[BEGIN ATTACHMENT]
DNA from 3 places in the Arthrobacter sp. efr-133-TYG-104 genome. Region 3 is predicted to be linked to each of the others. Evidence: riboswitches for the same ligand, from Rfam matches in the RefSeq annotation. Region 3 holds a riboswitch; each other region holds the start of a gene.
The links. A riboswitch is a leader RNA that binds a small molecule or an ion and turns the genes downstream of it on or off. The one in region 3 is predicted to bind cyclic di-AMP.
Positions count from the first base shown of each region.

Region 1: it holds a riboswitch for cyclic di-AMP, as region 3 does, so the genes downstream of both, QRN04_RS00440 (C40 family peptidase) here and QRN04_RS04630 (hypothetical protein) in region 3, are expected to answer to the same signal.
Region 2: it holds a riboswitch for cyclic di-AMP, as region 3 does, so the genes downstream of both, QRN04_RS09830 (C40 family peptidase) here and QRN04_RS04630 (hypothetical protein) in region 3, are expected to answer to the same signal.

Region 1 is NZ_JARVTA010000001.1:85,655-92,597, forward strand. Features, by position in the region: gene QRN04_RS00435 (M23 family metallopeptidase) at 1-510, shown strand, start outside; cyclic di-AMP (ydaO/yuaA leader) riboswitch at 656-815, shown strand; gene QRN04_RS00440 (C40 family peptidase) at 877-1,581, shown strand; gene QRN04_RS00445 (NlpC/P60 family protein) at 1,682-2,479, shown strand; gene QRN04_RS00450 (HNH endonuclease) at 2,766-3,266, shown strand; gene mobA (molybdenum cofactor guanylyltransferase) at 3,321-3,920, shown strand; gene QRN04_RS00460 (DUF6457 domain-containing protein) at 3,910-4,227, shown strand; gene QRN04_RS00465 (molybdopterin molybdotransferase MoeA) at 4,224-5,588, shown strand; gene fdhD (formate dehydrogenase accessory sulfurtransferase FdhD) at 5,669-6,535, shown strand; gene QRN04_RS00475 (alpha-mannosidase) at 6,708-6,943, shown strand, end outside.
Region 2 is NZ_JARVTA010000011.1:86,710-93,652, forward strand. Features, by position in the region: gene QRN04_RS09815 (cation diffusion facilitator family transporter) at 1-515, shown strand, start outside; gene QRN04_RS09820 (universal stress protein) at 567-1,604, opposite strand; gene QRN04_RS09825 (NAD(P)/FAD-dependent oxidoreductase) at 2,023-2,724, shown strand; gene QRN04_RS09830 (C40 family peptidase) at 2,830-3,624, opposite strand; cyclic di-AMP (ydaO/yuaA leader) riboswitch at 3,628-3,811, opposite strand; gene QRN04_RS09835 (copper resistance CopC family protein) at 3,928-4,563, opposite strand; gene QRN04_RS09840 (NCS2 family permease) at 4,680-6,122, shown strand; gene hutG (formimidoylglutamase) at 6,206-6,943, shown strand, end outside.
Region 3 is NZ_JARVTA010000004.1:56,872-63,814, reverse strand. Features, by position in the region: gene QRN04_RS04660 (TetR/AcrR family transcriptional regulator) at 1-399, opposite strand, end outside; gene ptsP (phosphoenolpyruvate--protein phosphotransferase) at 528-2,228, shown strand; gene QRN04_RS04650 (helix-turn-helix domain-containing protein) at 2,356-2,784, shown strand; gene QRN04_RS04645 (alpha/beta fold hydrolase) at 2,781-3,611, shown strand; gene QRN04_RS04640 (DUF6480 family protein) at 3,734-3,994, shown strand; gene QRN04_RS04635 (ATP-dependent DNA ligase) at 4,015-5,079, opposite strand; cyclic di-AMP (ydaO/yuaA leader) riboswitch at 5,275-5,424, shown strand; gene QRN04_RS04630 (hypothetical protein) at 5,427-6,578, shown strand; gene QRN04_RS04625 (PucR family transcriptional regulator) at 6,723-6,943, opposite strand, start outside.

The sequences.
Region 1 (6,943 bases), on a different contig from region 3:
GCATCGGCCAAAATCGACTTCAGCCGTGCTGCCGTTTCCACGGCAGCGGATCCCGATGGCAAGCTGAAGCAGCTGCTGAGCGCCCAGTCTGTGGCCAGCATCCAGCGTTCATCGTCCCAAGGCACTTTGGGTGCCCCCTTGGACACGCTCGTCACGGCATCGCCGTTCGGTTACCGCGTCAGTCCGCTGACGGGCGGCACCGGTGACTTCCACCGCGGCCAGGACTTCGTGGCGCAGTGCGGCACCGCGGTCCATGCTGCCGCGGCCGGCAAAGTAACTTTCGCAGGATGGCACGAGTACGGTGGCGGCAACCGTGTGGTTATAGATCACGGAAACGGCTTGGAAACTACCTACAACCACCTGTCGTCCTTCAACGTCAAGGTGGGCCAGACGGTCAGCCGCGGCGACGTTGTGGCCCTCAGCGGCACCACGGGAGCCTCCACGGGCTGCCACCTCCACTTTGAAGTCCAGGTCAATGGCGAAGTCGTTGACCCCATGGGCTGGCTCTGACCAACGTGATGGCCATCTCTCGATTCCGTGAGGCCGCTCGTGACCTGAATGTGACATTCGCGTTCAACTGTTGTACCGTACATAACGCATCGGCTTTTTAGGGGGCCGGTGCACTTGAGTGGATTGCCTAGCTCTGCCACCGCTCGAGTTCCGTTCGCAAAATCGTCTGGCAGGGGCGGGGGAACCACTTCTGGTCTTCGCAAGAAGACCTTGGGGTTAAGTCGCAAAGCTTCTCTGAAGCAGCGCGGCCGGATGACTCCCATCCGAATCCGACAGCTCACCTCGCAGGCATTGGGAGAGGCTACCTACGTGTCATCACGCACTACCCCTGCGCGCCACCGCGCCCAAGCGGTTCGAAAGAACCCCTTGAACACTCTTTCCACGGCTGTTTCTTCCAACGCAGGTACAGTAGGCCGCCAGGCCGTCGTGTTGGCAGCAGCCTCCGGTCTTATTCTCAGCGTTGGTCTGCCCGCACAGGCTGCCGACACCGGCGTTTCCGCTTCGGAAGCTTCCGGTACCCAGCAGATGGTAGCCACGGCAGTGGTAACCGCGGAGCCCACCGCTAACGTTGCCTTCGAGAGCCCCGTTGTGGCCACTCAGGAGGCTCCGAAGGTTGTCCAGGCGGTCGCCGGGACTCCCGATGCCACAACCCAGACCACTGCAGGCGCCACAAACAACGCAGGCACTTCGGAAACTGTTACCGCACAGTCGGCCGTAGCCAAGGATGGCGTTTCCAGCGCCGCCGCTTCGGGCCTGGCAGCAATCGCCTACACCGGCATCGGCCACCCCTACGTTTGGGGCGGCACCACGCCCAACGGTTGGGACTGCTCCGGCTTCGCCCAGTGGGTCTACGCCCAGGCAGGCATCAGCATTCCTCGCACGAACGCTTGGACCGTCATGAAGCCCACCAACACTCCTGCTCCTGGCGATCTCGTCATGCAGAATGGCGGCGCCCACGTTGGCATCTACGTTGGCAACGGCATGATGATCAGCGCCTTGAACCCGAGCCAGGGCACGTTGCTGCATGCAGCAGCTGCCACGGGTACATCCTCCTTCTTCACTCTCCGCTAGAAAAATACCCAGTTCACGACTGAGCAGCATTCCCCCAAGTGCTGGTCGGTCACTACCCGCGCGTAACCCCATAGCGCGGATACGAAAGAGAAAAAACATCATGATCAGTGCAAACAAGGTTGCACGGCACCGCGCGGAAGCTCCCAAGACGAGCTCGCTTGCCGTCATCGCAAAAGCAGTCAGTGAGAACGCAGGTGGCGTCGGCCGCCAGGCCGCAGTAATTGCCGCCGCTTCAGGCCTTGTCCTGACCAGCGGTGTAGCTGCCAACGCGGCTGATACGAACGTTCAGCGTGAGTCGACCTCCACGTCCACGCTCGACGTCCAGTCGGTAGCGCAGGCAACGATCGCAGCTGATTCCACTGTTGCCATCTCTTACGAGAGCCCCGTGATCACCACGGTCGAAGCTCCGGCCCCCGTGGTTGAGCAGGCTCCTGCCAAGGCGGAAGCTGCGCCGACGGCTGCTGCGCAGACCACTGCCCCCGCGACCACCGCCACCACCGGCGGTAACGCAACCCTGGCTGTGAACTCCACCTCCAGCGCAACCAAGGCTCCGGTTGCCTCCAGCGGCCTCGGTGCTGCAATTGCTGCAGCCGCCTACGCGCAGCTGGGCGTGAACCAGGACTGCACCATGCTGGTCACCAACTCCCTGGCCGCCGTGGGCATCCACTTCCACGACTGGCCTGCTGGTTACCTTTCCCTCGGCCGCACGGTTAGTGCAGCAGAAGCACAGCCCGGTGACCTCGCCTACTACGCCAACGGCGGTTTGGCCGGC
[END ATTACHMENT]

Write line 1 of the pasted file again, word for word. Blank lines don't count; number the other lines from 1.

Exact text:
DNA from 3 places in the Arthrobacter sp. efr-133-TYG-104 genome. Region 3 is predicted to be linked to each of the others. Evidence: riboswitches for the same ligand, from Rfam matches in the RefSeq annotation. Region 3 holds a riboswitch; each other region holds the start of a gene.